Maternal and perinatal outcomes in pregnancies with multiple sclerosis: a case-control study

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Abstract

Objective:

To assess whether maternal multiple sclerosis (MS) is associated with adverse pregnancy outcomes by determining the clinical course of disease during pregnancy and postpartum throughout a 10-year-period in a single tertiary center.

Methods:

We conducted a case-control study that included pregnancies with a definitive diagnosis of MS (n=43), matched with 100 healthy pregnant women with similar characteristics. Maternal and perinatal data were retrieved from hospital files. Groups were compared with the Mann-Whitney and χ2 tests. Logistic regression models were constructed to determine independent effects.

Results:

Maternal demographic and baseline laboratory data were similar across the groups. Rates of preterm delivery, fetal growth restriction, preeclampsia, gestational diabetes, stillbirth, cesarean delivery, congenital malformation, and 5-min Apgar score were comparable (P>0.05 for all). General anesthesia during cesarean delivery (96% vs. 39%, P=0.002), urinary tract infection (UTI) (12% vs. 3%, P=0.04), low 1-min Apgar score (21% vs. 9%, P=0.04), and nonbreastfeeding (33% vs. 2%, P=0.001) were more frequent in women with MS. The low 1-min Apgar score and breastfeeding rates were independent of general anesthesia and UTI in regression models.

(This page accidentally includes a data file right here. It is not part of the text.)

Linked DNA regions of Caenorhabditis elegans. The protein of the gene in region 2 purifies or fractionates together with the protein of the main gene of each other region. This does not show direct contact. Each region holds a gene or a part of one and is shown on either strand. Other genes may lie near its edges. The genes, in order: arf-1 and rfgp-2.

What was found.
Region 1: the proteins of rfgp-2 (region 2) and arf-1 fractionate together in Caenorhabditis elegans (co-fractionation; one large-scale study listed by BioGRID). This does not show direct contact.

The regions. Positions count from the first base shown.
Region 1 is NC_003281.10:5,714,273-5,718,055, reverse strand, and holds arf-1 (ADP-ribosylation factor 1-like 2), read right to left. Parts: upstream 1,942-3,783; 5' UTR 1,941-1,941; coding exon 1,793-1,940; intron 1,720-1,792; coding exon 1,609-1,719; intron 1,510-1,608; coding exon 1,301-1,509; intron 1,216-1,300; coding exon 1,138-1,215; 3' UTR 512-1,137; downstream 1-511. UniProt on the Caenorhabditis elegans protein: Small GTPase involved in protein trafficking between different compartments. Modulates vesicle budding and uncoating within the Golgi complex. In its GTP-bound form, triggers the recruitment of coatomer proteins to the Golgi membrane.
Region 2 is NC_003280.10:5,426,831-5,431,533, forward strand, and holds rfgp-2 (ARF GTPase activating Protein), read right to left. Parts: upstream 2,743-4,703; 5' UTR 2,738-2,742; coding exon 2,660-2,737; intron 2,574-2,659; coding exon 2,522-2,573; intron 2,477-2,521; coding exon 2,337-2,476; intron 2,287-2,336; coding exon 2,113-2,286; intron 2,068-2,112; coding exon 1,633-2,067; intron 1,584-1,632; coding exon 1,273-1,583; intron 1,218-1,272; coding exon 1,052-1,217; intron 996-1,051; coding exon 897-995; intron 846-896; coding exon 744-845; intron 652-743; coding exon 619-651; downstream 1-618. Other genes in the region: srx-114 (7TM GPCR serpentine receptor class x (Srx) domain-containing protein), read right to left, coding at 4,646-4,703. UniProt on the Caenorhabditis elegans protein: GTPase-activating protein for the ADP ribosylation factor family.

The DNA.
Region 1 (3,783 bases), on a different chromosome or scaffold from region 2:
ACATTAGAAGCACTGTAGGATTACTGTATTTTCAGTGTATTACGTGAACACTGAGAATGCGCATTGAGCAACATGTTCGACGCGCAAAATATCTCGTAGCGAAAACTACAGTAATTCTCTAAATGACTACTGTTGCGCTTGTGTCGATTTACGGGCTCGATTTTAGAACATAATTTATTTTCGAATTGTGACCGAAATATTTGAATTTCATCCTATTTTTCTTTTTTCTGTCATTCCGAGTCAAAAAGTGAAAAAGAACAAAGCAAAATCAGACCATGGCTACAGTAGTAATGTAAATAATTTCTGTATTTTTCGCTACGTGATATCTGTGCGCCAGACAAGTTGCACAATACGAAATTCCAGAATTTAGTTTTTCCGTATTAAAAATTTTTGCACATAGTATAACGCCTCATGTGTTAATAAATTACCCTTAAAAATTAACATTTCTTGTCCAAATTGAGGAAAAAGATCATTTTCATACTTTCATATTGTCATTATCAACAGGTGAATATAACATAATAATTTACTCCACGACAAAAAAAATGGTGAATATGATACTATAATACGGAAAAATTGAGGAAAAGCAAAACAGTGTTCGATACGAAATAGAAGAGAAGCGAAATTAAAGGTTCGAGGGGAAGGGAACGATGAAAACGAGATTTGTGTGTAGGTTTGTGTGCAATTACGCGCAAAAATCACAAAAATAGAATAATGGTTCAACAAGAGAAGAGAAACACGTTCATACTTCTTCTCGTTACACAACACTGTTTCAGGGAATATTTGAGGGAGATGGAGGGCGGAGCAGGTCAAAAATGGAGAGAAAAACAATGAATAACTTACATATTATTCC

Conclusion:

MS during pregnancy was not associated with adverse maternal and perinatal outcomes except UTI, low 1-min Apgar scores, and decreased breastfeeding rates.

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